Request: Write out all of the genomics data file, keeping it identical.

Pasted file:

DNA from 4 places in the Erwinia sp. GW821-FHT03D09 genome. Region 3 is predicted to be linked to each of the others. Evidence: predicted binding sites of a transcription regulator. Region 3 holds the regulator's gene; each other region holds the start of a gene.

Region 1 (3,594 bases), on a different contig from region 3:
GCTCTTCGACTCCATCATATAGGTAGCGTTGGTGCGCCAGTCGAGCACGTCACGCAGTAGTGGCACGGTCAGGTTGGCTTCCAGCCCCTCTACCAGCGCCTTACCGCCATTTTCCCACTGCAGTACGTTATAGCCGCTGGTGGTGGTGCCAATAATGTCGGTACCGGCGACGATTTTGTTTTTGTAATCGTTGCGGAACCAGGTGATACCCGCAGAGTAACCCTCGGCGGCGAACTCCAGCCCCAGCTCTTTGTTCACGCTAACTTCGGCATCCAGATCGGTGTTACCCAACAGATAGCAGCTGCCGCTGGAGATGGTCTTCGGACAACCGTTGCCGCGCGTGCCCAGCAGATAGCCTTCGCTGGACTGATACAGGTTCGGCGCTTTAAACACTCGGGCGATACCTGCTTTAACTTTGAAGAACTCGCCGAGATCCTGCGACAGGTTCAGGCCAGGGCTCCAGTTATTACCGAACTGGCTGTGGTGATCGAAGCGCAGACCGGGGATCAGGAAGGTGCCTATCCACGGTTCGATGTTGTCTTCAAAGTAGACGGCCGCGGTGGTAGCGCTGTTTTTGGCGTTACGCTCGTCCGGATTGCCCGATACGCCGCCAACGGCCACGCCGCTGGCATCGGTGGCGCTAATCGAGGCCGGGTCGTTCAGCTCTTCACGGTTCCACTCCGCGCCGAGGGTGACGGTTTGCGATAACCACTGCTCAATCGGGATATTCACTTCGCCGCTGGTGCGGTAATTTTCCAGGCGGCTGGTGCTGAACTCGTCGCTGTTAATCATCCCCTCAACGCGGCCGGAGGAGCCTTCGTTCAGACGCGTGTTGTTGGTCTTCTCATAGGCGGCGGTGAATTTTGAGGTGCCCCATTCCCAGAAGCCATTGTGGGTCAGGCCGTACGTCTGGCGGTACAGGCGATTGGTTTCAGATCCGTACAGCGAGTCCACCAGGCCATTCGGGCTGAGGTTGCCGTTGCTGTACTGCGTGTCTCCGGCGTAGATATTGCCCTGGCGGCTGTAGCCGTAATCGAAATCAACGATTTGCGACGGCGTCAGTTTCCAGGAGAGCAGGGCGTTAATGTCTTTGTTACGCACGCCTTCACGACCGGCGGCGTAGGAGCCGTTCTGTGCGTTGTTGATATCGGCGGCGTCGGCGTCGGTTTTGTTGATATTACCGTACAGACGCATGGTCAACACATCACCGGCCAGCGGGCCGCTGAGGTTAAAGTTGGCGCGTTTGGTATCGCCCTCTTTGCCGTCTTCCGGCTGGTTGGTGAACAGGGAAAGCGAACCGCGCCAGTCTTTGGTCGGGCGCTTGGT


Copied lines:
DNA from 4 places in the Erwinia sp. GW821-FHT03D09 genome. Region 3 is predicted to be linked to each of the others. Evidence: predicted binding sites of a transcription regulator. Region 3 holds the regulator's gene; each other region holds the start of a gene.

Region 1 (3,594 bases), on a different contig from region 3:
GCTCTTCGACTCCATCATATAGGTAGCGTTGGTGCGCCAGTCGAGCACGTCACGCAGTAGTGGCACGGTCAGGTTGGCTTCCAGCCCCTCTACCAGCGCCTTACCGCCATTTTCCCACTGCAGTACGTTATAGCCGCTGGTGGTGGTGCCAATAATGTCGGTACCGGCGACGATTTTGTTTTTGTAATCGTTGCGGAACCAGGTGATACCCGCAGAGTAACCCTCGGCGGCGAACTCCAGCCCCAGCTCTTTGTTCACGCTAACTTCGGCATCCAGATCGGTGTTACCCAACAGATAGCAGCTGCCGCTGGAGATGGTCTTCGGACAACCGTTGCCGCGCGTGCCCAGCAGATAGCCTTCGCTGGACTGATACAGGTTCGGCGCTTTAAACACTCGGGCGATACCTGCTTTAACTTTGAAGAACTCGCCGAGATCCTGCGACAGGTTCAGGCCAGGGCTCCAGTTATTACCGAACTGGCTGTGGTGATCGAAGCGCAGACCGGGGATCAGGAAGGTGCCTATCCACGGTTCGATGTTGTCTTCAAAGTAGACGGCCGCGGTGGTAGCGCTGTTTTTGGCGTTACGCTCGTCCGGATTGCCCGATACGCCGCCAACGGCCACGCCGCTGGCATCGGTGGCGCTAATCGAGGCCGGGTCGTTCAGCTCTTCACGGTTCCACTCCGCGCCGAGGGTGACGGTTTGCGATAACCACTGCTCAATCGGGATATTCACTTCGCCGCTGGTGCGGTAATTTTCCAGGCGGCTGGTGCTGAACTCGTCGCTGTTAATCATCCCCTCAACGCGGCCGGAGGAGCCTTCGTTCAGACGCGTGTTGTTGGTCTTCTCATAGGCGGCGGTGAATTTTGAGGTGCCCCATTCCCAGAAGCCATTGTGGGTCAGGCCGTACGTCTGGCGGTACAGGCGATTGGTTTCAGATCCGTACAGCGAGTCCACCAGGCCATTCGGGCTGAGGTTGCCGTTGCTGTACTGCGTGTCTCCGGCGTAGATATTGCCCTGGCGGCTGTAGCCGTAATCGAAATCAACGATTTGCGACGGCGTCAGTTTCCAGGAGAGCAGGGCGTTAATGTCTTTGTTACGCACGCCTTCACGACCGGCGGCGTAGGAGCCGTTCTGTGCGTTGTTGATATCGGCGGCGTCGGCGTCGGTTTTGTTGATATTACCGTACAGACGCATGGTCAACACATCACCGGCCAGCGGGCCGCTGAGGTTAAAGTTGGCGCGTTTGGTATCGCCCTCTTTGCCGTCTTCCGGCTGGTTGGTGAACAGGGAAAGCGAACCGCGCCAGTCTTTGGTCGGGCGCTTGGT